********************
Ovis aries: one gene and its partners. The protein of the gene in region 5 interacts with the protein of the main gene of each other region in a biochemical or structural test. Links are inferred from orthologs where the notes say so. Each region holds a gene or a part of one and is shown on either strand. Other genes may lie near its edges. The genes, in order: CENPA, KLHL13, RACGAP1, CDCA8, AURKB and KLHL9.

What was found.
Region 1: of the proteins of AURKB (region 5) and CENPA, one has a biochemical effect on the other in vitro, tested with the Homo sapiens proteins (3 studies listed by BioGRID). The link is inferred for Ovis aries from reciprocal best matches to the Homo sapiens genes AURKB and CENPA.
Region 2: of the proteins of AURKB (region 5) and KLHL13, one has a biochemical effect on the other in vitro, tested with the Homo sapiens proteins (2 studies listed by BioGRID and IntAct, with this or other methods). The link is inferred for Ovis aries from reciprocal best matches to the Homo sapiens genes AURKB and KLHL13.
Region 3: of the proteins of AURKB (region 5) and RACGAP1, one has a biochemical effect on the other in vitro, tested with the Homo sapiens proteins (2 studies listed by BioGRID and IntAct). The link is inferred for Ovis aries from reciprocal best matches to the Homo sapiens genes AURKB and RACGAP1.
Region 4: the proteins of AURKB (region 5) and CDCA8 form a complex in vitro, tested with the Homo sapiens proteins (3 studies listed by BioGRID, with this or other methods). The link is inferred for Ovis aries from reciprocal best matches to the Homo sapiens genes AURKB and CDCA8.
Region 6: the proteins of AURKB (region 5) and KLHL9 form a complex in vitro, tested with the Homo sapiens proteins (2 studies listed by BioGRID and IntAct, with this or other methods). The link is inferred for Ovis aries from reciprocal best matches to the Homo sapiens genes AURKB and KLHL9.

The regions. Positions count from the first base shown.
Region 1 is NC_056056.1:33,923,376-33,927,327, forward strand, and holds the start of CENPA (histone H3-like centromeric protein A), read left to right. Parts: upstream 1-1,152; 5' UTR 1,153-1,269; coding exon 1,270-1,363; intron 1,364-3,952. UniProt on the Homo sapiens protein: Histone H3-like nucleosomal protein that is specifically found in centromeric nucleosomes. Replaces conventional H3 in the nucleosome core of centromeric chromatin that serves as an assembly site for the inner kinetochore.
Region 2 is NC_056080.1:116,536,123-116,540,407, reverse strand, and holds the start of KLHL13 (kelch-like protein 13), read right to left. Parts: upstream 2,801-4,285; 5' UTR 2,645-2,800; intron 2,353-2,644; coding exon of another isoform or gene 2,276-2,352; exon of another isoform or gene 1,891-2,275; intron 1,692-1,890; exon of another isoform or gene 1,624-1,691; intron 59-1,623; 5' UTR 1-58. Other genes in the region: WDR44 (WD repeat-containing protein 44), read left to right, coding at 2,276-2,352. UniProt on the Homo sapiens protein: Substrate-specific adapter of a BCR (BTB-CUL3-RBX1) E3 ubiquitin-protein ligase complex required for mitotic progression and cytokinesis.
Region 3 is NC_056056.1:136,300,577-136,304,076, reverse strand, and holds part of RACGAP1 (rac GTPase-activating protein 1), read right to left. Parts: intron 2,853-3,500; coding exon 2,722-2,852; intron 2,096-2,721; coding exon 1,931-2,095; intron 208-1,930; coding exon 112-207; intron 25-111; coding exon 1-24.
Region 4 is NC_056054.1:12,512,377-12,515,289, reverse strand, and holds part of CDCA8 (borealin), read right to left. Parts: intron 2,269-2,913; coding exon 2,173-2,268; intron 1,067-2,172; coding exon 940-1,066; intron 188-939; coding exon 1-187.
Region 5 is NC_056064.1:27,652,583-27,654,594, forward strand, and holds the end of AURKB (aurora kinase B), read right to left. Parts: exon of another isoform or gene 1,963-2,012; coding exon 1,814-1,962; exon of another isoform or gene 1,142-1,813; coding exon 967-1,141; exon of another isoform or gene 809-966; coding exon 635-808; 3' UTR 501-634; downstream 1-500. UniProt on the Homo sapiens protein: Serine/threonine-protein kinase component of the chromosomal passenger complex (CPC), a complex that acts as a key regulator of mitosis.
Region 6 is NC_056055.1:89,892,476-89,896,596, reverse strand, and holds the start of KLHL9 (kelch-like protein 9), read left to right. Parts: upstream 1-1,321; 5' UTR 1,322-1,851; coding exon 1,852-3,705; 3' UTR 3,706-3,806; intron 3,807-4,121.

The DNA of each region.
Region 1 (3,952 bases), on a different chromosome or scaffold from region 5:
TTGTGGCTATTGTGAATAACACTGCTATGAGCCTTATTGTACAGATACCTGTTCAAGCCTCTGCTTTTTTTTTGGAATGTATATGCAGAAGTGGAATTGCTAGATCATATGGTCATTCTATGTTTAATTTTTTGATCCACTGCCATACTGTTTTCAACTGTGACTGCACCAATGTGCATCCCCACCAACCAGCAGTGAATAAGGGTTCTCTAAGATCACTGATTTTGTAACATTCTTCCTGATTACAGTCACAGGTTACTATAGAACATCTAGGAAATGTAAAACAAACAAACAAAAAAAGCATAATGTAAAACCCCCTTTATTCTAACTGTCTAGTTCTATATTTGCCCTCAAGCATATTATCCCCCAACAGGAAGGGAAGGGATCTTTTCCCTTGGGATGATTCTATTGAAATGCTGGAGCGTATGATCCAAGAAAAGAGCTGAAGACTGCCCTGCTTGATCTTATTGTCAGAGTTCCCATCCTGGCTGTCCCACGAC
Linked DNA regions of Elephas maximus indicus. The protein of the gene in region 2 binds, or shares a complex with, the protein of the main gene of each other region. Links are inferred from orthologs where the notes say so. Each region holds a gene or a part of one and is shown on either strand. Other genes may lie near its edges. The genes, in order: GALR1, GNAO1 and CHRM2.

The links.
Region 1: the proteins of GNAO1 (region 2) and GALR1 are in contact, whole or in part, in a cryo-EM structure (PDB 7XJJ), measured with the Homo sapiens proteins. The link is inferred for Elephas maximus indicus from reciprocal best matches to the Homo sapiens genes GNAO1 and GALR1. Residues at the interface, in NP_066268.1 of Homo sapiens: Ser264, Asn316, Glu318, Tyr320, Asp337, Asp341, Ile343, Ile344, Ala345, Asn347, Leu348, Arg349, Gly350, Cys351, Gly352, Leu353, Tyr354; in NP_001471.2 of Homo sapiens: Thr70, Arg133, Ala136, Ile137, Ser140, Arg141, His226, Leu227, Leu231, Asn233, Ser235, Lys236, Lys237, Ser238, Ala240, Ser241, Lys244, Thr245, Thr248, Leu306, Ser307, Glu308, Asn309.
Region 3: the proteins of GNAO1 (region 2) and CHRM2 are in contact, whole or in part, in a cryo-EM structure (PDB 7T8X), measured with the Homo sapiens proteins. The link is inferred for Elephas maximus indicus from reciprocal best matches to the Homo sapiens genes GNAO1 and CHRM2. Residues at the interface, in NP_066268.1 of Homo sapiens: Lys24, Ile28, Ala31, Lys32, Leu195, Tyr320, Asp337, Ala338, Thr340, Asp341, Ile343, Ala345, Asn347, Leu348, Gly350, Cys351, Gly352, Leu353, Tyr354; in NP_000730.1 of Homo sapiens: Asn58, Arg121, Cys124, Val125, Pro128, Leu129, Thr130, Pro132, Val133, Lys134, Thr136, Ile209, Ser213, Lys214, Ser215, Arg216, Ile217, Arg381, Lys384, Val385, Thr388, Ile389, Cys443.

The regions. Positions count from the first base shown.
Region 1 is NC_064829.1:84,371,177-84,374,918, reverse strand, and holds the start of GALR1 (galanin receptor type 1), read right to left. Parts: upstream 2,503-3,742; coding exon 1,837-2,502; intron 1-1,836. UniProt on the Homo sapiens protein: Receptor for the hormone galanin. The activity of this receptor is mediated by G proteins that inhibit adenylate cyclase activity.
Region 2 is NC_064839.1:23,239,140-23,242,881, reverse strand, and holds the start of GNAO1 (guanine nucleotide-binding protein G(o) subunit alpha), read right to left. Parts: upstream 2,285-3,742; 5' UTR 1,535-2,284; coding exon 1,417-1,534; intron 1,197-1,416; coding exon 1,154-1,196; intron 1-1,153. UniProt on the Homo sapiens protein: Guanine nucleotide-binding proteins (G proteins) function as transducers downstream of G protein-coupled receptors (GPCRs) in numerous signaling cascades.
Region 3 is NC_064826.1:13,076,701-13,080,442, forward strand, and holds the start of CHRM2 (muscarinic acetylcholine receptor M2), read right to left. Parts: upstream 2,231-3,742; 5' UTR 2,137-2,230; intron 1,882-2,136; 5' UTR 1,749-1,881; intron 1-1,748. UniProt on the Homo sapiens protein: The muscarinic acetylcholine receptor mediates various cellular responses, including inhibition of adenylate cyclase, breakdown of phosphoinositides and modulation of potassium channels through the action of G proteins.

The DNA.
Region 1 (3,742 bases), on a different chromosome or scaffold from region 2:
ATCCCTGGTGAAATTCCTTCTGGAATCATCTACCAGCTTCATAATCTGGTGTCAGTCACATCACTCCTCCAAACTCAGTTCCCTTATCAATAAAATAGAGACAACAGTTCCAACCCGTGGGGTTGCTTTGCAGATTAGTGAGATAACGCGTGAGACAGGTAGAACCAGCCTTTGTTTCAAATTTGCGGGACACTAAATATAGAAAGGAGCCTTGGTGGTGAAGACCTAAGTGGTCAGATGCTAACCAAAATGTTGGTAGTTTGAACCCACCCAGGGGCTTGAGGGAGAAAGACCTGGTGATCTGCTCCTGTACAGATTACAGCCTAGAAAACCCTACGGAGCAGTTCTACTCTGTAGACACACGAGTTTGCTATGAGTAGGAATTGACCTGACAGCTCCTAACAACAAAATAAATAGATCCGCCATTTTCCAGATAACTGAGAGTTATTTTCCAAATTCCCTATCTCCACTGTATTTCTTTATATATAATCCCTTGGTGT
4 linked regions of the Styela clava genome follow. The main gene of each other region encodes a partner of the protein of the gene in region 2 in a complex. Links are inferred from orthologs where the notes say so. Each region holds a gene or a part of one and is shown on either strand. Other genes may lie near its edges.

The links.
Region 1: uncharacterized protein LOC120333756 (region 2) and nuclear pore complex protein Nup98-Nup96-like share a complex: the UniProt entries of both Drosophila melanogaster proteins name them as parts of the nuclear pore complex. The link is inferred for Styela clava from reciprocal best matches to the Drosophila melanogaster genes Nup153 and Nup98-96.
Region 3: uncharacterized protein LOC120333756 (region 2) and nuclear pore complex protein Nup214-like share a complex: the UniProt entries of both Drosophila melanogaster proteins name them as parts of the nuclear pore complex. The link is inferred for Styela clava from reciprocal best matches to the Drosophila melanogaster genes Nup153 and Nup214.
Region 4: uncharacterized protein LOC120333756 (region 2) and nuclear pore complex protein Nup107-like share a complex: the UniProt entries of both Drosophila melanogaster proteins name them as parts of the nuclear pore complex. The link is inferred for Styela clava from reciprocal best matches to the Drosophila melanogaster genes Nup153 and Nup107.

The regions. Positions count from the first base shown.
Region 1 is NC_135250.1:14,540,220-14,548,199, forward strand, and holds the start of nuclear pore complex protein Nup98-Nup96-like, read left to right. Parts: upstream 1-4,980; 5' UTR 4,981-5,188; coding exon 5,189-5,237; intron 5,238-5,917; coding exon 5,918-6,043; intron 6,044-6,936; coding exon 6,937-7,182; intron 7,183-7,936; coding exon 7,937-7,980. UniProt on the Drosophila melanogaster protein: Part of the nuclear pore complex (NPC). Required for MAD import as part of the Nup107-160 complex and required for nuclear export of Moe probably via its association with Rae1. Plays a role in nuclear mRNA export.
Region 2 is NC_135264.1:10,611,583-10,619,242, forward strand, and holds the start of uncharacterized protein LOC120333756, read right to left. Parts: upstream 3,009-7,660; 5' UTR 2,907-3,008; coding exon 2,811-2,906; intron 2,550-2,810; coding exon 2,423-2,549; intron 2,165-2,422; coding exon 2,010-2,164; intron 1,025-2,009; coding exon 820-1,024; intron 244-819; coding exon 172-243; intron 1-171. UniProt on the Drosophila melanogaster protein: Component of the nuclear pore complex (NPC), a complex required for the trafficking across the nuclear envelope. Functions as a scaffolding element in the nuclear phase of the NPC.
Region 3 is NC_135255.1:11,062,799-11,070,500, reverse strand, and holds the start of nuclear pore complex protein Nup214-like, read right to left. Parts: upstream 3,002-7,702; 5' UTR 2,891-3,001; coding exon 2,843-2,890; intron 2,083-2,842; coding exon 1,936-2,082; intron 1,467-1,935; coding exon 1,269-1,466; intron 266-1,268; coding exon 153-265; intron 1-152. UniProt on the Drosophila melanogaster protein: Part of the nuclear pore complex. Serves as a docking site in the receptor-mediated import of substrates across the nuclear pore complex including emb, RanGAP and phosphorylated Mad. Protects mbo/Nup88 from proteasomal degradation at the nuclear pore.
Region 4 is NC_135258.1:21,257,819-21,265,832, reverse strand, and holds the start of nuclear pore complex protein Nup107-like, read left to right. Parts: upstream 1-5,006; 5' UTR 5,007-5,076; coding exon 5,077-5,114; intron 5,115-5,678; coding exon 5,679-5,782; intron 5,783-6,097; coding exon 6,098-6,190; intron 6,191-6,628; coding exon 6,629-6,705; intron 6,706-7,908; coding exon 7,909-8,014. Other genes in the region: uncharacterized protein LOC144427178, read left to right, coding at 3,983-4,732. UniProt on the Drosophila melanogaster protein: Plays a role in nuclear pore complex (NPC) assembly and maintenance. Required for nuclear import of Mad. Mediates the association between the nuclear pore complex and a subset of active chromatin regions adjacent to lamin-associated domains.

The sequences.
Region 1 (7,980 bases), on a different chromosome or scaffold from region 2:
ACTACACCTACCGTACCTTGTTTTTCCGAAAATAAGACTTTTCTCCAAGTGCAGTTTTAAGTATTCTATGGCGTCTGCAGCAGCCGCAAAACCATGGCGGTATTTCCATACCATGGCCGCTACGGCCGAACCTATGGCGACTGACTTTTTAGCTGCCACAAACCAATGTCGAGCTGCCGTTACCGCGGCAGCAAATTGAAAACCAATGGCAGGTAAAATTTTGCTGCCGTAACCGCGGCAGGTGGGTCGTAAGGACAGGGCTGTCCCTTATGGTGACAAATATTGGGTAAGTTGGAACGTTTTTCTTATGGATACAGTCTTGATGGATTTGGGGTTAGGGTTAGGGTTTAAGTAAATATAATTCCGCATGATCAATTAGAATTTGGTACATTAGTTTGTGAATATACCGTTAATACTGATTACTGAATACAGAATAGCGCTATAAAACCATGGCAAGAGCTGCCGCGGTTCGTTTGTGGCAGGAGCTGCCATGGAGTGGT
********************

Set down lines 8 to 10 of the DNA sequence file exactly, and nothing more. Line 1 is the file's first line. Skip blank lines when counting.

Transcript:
The regions. Positions count from the first base shown.
Region 1 is NC_056056.1:33,923,376-33,927,327, forward strand, and holds the start of CENPA (histone H3-like centromeric protein A), read left to right. Parts: upstream 1-1,152; 5' UTR 1,153-1,269; coding exon 1,270-1,363; intron 1,364-3,952. UniProt on the Homo sapiens protein: Histone H3-like nucleosomal protein that is specifically found in centromeric nucleosomes. Replaces conventional H3 in the nucleosome core of centromeric chromatin that serves as an assembly site for the inner kinetochore.
Region 2 is NC_056080.1:116,536,123-116,540,407, reverse strand, and holds the start of KLHL13 (kelch-like protein 13), read right to left. Parts: upstream 2,801-4,285; 5' UTR 2,645-2,800; intron 2,353-2,644; coding exon of another isoform or gene 2,276-2,352; exon of another isoform or gene 1,891-2,275; intron 1,692-1,890; exon of another isoform or gene 1,624-1,691; intron 59-1,623; 5' UTR 1-58. Other genes in the region: WDR44 (WD repeat-containing protein 44), read left to right, coding at 2,276-2,352. UniProt on the Homo sapiens protein: Substrate-specific adapter of a BCR (BTB-CUL3-RBX1) E3 ubiquitin-protein ligase complex required for mitotic progression and cytokinesis.